DETROIT -- On Thursday, Slovakian lawmakers reversed themselves and stopped blocking the plan to expand the European Union’s bailout fund. Now the EU can boost the 440 billion euro ($600 billion) fund, its main weapon against the debt crisis.
The other 16 countries in the eurozone had already approved expanding the fund’s size and powers, but Slovakia had not. Under EU rules, financial decisions must be unanimous.
From the outside, and likely from the perspective of many larger and older democracies in the eurozone, Slovakia’s action is the overdue correction of dangerous and wrong-headed irresponsibility.
I disagree. Slovakia is being responsible -- again. And once again, the cost of being the adult in the room is pretty steep.
The situation Slovakia faced was a stinker. If the EU bailout fund can’t handle the debt crisis, then all of Europe, and perhaps the globe, will likely be plunged into a deep recession. Worse, the crisis could unravel the eurozone’s common currency -- and the euro is the foundation of Slovakia’s entire post-Iron Curtain recovery strategy.
So really, Slovaks had to buy into the bigger bailout fund. But they didn’t have to like it.
Their beef: First, that Slovaks are paying the same per capita as others into the fund even though their incomes are about a third the Eurozone average. And second, they’re bailing out eurozone members that broke the same rules those members imposed on Slovakia to join the euro club in 2007.
In human terms, the waiter just brought the dinner bill after the big European banquet. And Cousin Dusan, who ordered the burgers and beer he could afford, is steamed all the rich older cousins are passing the hat to cover the tab for Uncle Niko, who ordered lobster and champagne but blew his dinner cash making the down payment on a new yacht.
Slovakia, our Cousin Dusan, is a hard worker in a humble neighborhood. He knows tools and manufacturing, because he can’t farm much in a country that is 70 percent mountains.
And in the two decades of democracy, Cousin Dusan has made one tough choice after another to focus his modest capital and resources on attracting the auto industry and building infrastructure to support it. If this was poker, Cousin Dusan is all-in on the auto industry.
The strategy has worked. Slovakia has three massive auto assembly plants: A Volkswagen/Audi/Porsche plant in Bratislava, a PSA/Peugeot-Citreon plant in Trnava and a Kia plant is Zilina. Slovakia built 556,000 light vehicles last year. With 5.5 million residents, that’s 103 per 1,000 residents, more per capita than Germany.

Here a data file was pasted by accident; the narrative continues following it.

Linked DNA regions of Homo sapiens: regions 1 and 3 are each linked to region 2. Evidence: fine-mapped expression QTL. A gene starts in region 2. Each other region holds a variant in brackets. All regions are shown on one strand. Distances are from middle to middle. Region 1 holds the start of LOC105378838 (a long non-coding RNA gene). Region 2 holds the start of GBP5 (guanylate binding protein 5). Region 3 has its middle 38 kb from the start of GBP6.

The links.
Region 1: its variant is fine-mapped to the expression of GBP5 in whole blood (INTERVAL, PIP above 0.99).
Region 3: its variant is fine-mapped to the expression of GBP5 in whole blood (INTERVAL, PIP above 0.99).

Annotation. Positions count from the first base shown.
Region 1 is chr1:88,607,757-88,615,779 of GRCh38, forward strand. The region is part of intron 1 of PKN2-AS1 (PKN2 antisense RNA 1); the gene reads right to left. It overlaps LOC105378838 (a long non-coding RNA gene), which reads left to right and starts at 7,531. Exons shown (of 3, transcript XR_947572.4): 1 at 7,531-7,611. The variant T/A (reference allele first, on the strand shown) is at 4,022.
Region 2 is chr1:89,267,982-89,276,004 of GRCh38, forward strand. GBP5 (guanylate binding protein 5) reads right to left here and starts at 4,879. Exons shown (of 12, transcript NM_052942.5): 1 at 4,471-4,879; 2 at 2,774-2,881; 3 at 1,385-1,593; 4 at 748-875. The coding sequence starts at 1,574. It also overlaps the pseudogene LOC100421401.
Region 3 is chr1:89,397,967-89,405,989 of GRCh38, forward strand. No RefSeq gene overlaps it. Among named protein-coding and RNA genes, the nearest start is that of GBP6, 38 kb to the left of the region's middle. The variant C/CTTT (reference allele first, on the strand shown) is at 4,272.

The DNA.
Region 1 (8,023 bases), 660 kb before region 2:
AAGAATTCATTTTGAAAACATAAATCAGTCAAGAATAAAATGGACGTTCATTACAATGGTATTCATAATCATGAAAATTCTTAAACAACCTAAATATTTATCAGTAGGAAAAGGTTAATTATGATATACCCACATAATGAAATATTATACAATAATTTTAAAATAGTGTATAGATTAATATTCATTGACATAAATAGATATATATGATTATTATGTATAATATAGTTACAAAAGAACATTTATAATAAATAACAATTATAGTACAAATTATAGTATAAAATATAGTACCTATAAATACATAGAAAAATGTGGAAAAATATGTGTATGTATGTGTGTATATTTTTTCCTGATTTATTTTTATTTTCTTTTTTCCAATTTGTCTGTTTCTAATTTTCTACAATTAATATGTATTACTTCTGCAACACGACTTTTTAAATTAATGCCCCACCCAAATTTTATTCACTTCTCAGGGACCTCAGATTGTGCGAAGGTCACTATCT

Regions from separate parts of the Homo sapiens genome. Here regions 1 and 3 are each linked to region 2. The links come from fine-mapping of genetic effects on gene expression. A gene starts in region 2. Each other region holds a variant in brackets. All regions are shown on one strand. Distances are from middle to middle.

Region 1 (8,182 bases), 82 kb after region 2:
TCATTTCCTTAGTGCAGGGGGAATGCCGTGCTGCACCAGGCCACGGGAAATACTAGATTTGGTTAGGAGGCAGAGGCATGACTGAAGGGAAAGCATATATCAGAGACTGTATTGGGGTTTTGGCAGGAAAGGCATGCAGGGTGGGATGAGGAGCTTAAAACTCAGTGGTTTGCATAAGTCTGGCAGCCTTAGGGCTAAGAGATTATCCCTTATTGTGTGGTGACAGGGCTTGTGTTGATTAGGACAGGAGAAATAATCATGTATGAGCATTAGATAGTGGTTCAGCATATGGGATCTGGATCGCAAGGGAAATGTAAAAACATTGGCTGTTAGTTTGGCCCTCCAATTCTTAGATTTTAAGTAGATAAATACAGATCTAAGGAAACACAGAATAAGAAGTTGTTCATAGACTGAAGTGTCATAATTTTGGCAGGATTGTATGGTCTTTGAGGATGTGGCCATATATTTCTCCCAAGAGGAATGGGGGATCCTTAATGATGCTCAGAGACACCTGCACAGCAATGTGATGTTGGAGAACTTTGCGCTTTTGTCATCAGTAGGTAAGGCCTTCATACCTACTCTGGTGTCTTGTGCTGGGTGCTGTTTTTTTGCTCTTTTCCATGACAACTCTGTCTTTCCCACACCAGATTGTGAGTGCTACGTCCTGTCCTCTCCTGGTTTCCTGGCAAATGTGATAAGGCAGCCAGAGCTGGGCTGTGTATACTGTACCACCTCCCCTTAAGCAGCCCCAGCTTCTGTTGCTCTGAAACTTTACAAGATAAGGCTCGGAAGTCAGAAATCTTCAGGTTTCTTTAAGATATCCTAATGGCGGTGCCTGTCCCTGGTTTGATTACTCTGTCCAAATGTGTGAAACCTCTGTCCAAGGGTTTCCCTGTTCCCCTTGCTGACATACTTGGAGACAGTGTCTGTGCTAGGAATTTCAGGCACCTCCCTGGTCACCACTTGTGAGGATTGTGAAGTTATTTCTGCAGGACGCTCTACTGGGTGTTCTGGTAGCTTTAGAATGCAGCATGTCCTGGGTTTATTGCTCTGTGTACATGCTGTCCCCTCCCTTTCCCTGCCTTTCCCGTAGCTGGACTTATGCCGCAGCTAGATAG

The PSA and Kia plants came after Slovakia (and nine other central or Mediterranean countries) joined the EU in 2004. Like Poland, Hungary and the Czech Republic, Slovakia earns automotive investment with geographically proximity to Western Europe, really low wage rates, paying manufacturers the biggest incentives the EU will allow to relocate, and building roads, railways and power grids like mad. And the formula still only works because everything Slovakia does is euro denominated.
That’s a big price for jobs, and it doesn’t count other sacrifices. When I visited the PSA construction site at Trnava in 2004, the French contractor pointed out a young, very earnest Slovak. Translated, he was the dirt boss. His job was to make sure PSA scraped every last speck of top soil off the site, one of the few big, level sites in the country, and shipped it to nearby farmers so they could improve their mountainous plots. Top soil is, by law, a national treasure is Slovakia.
And the Kia plant in Zilina busted the Slovakia foreign investment budget for years. I never did learn if the then-foreign minister was actually jailed for promising to widen the road to Zilina, but he sure was fired for grossly underestimating the cost. It takes a bundle to turn 40 miles of mountain goat trail into a heavy-truck corridor for auto parts. And Slovaks aren’t rolling in dough.
So the prospect of paying roughly $2,000 a person -– got three kids? Ten grand, then -- to pay off the bar tab for playboy relatives did create a brief mutiny in parliament. A minority-party member of the ruling coalition balked.
Slovakia fixed it, but only by dissolving the cabinet and calling for early general elections next March to get the votes of a different minority party.
That’s right. To protect its massive bet on the auto industry and the euro, Slovak leaders deliberately brought down their own government.
Sometimes, there’s a big price to pay to be the adult in the room.